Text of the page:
F1 champion Michael Schumacher is concerned about the short notice of the new rules, but he does not think this will slow him down.

F1 champion Michael Schumacher is concerned about the short notice of the new rules, but he does not think this will slow him down.

Schumacher told website that the decision to change the rules may have been made too close to the start of the 2003 season.

"I got to hear these decisions very late last night and it is short notice to apply certain rules," he said.

"The teams, in the end, have to see whether they can deal with the rules or not, it's not for me to say. I race the car and for me, it doesn't make a huge difference because I race with whatever I have as long as everyone is racing to the same rules,” he said.

"There is simply a different challenge for me. I preferr to have all the technical possibilities, because I don't like to compromise the race car. I like to make the race car as fast as possible and all the electronics have helped that."

Schumacher said he did not think the changes were made to slow Ferrari down. "A good team will always be a good team. The success of a good team is not really because of one reason, there are thousands of reasons because there are so many different things on the car which make a car good,” he said.

"Some years ago, it was decided to free up the rules on the electronics, because they couldn't control themt. Now we're back to what we had some years ago, so it will be interesting to see how things develop and how everything is going to be seen again,” he said.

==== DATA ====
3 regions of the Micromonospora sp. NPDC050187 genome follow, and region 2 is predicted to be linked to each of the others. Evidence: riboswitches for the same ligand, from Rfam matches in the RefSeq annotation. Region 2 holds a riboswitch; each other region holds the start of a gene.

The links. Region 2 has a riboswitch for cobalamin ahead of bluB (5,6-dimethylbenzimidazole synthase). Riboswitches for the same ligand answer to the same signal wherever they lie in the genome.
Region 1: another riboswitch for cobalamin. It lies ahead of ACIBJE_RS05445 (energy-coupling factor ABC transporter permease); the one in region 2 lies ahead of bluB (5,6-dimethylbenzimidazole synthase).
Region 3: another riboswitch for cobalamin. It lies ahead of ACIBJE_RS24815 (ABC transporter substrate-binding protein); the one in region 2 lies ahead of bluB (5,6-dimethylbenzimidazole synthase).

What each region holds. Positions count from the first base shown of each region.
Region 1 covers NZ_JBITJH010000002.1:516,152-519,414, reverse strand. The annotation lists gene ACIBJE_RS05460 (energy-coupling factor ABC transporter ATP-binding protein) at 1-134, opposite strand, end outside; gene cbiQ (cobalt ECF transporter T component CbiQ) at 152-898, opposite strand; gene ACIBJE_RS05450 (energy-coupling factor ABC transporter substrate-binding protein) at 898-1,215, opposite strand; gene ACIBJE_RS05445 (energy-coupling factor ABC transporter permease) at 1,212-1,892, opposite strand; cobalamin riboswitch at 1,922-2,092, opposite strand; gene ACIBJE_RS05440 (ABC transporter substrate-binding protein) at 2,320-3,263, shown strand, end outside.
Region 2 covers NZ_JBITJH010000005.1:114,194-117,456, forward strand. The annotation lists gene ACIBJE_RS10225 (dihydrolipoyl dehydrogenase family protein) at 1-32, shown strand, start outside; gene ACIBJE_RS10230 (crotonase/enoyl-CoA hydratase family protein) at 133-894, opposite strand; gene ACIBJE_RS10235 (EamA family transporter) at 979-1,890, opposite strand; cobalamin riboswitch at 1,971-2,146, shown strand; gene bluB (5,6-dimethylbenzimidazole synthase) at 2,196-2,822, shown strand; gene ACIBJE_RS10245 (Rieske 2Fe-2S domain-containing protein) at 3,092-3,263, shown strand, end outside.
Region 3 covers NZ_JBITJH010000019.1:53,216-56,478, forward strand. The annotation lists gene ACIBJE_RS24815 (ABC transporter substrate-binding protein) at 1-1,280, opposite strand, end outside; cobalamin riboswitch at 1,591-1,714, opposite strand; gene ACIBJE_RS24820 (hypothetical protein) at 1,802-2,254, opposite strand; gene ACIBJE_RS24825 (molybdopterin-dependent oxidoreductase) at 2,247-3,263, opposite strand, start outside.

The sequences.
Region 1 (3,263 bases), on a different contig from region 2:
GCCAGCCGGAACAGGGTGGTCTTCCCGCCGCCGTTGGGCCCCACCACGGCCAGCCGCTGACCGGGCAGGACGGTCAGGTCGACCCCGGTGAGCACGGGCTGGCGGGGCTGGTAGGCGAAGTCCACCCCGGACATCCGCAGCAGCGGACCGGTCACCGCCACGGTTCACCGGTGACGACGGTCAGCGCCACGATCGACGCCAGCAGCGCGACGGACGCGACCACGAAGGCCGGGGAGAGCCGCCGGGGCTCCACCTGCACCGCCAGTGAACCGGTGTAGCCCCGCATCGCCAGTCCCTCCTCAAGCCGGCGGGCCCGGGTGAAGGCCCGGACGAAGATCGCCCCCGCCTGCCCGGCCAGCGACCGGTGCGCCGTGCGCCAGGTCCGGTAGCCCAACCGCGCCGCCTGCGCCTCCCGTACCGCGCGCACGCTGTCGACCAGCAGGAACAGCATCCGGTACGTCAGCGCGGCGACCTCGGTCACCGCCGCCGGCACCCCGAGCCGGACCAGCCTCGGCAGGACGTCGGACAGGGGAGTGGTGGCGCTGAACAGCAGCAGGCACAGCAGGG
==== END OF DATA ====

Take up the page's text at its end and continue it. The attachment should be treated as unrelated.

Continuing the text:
Schumacher is concerned that driving will be difficult in rainy conditions without electronic aids and radio communication. "I believe in rainy conditions, without traction control, it will be very, very difficult and you need a lot more feeling in order to be on the pace," he said.

"At the same time, it will be quite a bit more dangerous. But it has been the same in the past so it is going to be a little bit more exciting. If there is an oil problem in a certain corner or an accident or a rain situation mixed on the track, then on the radio you can discuss that. If you don't have a radio, you cannot."

FIA president Max Mosley told that the teams only had themselves to blame for the organisation’s tough stance.

"We could have probably been more insistent last season so now we decided we would impose the regulations to the letter,” Mosley said.

"We got fed up with trying to reach agreement and what we are doing is applying the rules very rigorously – a sort of zero-tolerance approach – to stop them doing the things that we want to stop them doing."

What do you think?